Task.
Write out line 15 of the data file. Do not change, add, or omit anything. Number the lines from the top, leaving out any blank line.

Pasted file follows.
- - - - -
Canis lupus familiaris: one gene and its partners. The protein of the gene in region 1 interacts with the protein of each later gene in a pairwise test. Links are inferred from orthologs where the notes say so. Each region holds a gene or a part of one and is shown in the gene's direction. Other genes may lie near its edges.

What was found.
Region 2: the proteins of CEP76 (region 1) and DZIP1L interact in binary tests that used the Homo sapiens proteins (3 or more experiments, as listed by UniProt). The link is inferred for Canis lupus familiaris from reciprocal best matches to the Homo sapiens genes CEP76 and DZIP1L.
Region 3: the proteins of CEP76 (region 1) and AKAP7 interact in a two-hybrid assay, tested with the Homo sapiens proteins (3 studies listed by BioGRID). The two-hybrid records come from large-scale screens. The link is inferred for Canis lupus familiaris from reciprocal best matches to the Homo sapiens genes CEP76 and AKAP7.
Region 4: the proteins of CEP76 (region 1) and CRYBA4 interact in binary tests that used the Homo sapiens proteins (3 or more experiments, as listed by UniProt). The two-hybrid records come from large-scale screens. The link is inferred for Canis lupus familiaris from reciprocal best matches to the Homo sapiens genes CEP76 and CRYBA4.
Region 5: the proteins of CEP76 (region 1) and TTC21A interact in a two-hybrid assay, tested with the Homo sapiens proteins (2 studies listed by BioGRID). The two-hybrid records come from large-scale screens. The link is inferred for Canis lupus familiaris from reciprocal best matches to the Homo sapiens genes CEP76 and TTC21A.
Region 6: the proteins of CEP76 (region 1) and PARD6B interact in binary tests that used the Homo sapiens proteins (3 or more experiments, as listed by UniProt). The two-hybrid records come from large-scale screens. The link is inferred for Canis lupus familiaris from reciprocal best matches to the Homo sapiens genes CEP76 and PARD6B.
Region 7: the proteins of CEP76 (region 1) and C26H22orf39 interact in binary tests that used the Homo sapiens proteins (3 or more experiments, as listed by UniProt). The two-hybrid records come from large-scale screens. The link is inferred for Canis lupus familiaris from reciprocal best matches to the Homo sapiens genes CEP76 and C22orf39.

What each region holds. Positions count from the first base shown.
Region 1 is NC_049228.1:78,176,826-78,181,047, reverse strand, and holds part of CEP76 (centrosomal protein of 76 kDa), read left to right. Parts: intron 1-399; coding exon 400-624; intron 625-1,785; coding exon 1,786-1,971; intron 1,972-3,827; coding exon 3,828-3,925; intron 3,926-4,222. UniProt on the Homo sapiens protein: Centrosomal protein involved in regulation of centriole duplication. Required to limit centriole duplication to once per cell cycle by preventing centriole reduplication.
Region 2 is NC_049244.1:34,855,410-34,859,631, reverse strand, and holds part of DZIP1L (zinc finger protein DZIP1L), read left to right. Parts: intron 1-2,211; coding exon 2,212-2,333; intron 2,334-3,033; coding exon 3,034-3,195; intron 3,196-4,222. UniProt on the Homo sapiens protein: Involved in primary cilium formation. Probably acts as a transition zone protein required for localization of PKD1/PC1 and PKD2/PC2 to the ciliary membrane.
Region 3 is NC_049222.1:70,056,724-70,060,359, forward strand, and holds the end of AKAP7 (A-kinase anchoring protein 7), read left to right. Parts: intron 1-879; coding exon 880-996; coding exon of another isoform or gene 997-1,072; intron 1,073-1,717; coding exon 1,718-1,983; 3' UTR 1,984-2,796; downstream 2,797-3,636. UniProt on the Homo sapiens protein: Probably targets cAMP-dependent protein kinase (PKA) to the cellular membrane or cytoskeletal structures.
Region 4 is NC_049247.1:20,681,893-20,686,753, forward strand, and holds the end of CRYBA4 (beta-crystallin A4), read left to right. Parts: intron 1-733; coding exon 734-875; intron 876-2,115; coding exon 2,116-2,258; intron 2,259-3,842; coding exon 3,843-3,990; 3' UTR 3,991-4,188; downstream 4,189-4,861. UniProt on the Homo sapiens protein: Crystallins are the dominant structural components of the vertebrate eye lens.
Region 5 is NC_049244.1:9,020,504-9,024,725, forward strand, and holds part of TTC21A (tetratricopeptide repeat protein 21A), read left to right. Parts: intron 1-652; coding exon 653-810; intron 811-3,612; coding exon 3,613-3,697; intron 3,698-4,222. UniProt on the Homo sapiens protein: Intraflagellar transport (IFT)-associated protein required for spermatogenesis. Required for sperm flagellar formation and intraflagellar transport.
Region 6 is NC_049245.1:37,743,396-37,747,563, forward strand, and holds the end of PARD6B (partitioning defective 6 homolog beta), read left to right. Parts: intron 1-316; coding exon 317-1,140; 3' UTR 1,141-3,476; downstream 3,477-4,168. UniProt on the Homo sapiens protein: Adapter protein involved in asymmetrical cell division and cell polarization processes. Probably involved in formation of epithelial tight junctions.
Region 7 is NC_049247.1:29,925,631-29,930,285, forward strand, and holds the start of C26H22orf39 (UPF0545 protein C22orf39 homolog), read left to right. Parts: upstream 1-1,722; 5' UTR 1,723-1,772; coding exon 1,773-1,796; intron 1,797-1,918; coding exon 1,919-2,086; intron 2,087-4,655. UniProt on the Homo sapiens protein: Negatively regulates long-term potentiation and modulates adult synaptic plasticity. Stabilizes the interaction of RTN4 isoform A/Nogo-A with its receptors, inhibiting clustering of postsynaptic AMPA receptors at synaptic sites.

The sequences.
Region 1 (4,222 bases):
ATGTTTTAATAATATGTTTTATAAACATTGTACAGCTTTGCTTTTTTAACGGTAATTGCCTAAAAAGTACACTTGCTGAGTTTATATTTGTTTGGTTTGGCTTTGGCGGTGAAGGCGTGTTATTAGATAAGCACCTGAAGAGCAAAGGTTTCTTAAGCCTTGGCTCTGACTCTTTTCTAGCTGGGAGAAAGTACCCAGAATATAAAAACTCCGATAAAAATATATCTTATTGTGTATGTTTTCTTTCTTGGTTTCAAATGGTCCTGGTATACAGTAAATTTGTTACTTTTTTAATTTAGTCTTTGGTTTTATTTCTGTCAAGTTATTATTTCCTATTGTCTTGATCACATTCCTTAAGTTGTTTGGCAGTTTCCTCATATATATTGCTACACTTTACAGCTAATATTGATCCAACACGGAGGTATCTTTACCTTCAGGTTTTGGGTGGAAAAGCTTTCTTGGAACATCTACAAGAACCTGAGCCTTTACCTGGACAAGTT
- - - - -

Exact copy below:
Region 6 is NC_049245.1:37,743,396-37,747,563, forward strand, and holds the end of PARD6B (partitioning defective 6 homolog beta), read left to right. Parts: intron 1-316; coding exon 317-1,140; 3' UTR 1,141-3,476; downstream 3,477-4,168. UniProt on the Homo sapiens protein: Adapter protein involved in asymmetrical cell division and cell polarization processes. Probably involved in formation of epithelial tight junctions.